Pinot Noir, Cognac

Pinot Noir is a red grape that is one of the most challenging to grow in any part of the world. Due to its thin skin and tight bunches, it is susceptible to both mould and disease. However, when it is successful, it produces some of the most amazing wines in the world. Although its home is Burgundy, it has emerged as a popular variety in Australia. Representing only 1% of grapes crushed, it has built a high profile with a number of world-class, distinctly Australian wines being produced. The greatest examples coming from the cool climates of the Adelaide Hills, Tasmania, Mornington Peninsula, Geelong and the Yarra Valley.

Pinot Noir performs well on the deepish limestone based subsoils that are found on Burgundy's Côte d'Or. However, yields need to be kept in check. Pinot Noir's concentration and varietal characters disappear rapidly if yields are excessive. Some of the best and most expensive wines in the world are still found in Burgundy.

Pinot Noir also plays a key role in Champagne, being blended with Chardonnay and Pinot Meunier. In the US, Oregon and Washington state are producing outstanding wines. In New Zealand, great Pinot Noirs are crafted in Martinborough and in Central Otago, New Zealand's only true continental climate.

The thin skins of Pinot Noir mean the wines are lighter in colour, body and tannins. However, the best wines have grippy tannins, fragrance and an intensity of fruit seldom found in wine from other grapes. Young Pinot Noir can smell almost sweet, but as it matures, the best wines develop a sensuous, silky mouthfeel with the fruit flavours deepening and gamey nuances emerging.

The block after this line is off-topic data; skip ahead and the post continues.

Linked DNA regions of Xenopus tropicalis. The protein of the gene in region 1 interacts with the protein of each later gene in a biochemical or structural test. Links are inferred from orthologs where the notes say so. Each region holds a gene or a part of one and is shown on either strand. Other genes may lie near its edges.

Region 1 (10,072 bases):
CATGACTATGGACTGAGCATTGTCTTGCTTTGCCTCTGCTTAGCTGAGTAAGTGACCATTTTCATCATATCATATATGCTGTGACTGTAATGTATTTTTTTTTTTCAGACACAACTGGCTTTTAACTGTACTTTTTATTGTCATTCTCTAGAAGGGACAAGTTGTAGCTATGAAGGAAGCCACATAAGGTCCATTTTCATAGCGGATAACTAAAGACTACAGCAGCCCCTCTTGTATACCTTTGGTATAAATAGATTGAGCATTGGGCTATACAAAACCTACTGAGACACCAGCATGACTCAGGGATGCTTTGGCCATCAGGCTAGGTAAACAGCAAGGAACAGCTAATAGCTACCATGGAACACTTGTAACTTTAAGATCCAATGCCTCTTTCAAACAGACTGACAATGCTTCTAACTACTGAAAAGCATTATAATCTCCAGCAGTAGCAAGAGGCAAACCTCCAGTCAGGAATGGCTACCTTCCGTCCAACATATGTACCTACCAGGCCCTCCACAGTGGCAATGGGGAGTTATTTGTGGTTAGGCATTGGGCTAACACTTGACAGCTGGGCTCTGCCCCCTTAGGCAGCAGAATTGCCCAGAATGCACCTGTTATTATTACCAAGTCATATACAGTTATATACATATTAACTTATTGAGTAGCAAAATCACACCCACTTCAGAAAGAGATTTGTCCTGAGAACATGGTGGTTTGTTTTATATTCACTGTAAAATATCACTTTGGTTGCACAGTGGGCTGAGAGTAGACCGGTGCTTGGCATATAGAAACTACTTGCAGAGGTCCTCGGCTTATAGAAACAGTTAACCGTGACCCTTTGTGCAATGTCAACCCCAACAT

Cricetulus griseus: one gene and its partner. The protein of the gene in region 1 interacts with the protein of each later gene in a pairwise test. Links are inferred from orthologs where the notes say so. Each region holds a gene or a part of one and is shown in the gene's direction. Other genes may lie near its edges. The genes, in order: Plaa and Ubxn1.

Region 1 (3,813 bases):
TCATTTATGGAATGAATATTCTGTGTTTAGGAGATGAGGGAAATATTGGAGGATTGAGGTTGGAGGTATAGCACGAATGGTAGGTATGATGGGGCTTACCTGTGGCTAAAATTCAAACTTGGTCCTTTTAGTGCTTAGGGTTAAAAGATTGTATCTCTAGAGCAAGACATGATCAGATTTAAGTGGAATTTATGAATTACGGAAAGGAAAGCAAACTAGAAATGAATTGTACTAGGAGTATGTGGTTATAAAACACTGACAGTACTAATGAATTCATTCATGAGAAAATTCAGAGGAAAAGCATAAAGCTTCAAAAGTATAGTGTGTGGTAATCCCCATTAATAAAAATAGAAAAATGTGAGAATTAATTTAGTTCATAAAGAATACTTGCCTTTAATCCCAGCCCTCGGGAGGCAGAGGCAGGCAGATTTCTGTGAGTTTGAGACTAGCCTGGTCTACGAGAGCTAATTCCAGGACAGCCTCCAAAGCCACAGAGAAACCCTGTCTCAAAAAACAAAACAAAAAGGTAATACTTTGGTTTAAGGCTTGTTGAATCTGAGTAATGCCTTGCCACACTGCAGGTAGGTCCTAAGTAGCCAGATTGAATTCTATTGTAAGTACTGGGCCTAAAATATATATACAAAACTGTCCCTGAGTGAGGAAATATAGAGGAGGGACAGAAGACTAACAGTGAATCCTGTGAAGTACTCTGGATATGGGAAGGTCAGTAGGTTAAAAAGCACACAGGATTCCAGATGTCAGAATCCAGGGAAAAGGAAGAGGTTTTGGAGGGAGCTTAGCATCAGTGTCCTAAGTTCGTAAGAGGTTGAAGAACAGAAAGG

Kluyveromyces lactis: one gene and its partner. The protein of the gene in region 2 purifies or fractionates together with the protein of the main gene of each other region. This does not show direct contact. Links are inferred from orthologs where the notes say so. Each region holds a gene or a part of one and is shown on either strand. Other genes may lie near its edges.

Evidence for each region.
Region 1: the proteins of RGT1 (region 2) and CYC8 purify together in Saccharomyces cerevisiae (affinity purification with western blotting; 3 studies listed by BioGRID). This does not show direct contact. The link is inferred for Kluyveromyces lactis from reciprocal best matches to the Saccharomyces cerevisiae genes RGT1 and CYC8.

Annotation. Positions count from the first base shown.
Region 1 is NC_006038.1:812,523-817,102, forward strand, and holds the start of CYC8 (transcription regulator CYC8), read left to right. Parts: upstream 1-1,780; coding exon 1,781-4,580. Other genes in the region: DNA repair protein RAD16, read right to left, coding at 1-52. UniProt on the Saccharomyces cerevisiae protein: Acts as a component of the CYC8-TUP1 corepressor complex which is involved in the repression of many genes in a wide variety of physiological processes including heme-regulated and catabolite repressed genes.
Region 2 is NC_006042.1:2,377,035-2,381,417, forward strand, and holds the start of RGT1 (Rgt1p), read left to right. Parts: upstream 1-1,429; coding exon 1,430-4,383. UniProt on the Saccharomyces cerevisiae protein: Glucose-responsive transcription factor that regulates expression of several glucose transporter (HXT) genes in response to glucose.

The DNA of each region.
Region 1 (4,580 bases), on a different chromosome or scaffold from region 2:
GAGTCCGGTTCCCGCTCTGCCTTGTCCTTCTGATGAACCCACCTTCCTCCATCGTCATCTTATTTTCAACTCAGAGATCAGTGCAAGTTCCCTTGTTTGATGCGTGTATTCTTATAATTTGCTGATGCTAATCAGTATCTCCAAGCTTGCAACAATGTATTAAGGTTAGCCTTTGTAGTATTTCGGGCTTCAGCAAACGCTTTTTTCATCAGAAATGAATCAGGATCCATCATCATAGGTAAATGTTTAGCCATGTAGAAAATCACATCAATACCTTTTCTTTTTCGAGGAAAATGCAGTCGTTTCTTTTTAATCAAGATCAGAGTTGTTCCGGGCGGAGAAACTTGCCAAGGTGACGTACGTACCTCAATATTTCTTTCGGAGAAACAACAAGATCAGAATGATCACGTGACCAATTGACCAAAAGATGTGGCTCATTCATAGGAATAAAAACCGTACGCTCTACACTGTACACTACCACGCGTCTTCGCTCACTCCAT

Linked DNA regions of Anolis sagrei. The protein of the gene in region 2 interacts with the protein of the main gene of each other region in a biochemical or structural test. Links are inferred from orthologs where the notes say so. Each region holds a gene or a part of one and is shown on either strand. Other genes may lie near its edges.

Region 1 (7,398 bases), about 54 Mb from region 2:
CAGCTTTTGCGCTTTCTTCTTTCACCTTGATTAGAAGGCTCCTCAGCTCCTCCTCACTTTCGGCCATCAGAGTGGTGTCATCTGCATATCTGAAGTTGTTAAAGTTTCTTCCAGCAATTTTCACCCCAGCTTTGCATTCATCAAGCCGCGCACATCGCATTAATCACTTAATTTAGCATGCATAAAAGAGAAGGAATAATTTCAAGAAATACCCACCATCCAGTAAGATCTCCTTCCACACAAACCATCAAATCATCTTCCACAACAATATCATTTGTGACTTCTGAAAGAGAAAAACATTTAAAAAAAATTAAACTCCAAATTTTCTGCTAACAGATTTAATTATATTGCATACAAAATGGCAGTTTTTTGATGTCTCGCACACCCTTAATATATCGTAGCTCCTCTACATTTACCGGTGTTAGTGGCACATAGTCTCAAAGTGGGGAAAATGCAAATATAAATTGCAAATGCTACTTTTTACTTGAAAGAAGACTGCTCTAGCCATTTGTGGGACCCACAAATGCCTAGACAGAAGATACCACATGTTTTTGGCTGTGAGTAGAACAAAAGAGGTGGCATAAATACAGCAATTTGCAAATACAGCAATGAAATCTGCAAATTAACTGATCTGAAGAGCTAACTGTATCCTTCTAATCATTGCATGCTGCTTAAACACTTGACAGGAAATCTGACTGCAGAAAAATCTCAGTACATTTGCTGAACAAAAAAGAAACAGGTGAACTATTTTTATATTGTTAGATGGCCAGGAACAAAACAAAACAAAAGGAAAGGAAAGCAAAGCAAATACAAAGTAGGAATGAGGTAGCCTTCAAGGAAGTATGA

Cognac is named after the town of Cognac in France and is a variety of brandy. It is produced in the wine-growing region surrounding the town from which it takes its name. Ugni Blanc, which is known locally as Saint-Emilion, is the one most commonly used grape to produce Cognac. The region is divided in to six zones, Grande Champagne, Petite Champagne, Bordeies, Fins Bois, Bon Bois and lastly Bois Ordinaire, not to be confused with Champagne, the premier sparkling wine region in north east France.

Strict guidelines must be followed for a distilled brandy to be legally labelled as a Cognac by the Appellation d’origine contrôlée. Only specific grapes are allowed to be used, of which Ugni Blanc is the most common. The brandy must be distilled twice in copper pot stills and aged for a minimum of 24 months in French oak barrels from Limousis or Tronçais.

Blending is very common in Cognacs, and the age is derived from the age of the youngest grapes used in the blend. Cognacs develop and age in a similar way to Scotch Whiskies, though most Cognacs can age much longer than the legal requirement due to the time spent in the French oak barrels.
You might also like to view our wide range of Armagnacs
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